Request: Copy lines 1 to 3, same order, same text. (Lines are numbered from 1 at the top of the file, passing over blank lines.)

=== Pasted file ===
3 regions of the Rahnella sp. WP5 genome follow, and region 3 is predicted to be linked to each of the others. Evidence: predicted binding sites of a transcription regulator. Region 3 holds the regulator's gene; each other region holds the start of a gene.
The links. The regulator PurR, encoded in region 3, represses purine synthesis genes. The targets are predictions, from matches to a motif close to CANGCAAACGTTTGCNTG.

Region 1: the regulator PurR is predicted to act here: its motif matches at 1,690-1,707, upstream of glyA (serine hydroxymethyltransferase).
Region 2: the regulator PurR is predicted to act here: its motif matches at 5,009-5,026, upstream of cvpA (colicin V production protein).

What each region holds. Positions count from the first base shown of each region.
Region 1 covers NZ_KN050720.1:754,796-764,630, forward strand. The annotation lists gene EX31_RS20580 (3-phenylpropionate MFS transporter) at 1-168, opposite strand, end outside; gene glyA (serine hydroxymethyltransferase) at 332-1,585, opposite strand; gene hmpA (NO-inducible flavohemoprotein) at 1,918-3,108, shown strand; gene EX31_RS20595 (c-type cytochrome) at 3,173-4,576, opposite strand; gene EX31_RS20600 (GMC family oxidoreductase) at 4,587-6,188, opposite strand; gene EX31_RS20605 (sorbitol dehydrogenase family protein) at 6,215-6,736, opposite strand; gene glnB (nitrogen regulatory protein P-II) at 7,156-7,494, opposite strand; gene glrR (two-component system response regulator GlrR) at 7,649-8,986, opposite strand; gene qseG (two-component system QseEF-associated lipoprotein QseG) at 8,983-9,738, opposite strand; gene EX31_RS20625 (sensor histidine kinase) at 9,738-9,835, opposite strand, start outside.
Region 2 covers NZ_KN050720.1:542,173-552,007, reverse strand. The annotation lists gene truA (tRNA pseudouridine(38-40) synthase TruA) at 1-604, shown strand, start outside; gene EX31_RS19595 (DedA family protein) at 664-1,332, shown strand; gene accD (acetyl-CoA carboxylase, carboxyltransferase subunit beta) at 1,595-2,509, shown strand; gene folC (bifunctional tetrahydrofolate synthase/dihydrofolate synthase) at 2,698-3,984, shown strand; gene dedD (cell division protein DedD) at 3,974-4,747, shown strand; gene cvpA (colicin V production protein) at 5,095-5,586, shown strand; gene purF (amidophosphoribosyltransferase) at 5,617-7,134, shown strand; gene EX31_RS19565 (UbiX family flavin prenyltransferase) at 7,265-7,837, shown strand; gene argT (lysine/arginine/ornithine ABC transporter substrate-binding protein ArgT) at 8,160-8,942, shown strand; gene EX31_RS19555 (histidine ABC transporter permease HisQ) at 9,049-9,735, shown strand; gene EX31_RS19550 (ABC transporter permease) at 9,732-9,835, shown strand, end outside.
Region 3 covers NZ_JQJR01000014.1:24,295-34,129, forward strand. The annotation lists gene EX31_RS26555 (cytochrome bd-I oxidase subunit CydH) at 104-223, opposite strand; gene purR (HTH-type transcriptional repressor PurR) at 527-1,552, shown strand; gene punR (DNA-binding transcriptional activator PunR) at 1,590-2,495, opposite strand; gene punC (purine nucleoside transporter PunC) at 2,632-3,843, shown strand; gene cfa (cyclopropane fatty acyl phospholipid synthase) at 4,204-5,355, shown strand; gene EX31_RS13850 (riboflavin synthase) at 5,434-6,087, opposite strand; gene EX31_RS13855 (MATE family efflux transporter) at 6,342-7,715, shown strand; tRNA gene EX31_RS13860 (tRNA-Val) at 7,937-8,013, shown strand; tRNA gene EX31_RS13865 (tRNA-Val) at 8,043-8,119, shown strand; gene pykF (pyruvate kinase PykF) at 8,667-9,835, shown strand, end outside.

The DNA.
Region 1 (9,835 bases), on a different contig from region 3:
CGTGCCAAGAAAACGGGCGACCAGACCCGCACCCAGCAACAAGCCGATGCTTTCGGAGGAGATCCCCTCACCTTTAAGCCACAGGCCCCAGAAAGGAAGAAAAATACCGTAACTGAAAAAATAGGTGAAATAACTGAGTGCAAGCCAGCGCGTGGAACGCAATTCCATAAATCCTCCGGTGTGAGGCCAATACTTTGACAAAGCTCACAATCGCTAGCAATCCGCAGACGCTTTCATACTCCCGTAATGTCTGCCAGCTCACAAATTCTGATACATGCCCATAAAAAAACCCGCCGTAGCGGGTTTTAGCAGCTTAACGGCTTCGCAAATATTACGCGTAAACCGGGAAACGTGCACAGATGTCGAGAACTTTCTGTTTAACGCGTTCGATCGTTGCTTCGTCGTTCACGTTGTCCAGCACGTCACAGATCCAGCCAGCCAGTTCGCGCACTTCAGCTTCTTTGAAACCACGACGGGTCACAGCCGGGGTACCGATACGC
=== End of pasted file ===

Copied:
3 regions of the Rahnella sp. WP5 genome follow, and region 3 is predicted to be linked to each of the others. Evidence: predicted binding sites of a transcription regulator. Region 3 holds the regulator's gene; each other region holds the start of a gene.
The links. The regulator PurR, encoded in region 3, represses purine synthesis genes. The targets are predictions, from matches to a motif close to CANGCAAACGTTTGCNTG.

Region 1: the regulator PurR is predicted to act here: its motif matches at 1,690-1,707, upstream of glyA (serine hydroxymethyltransferase).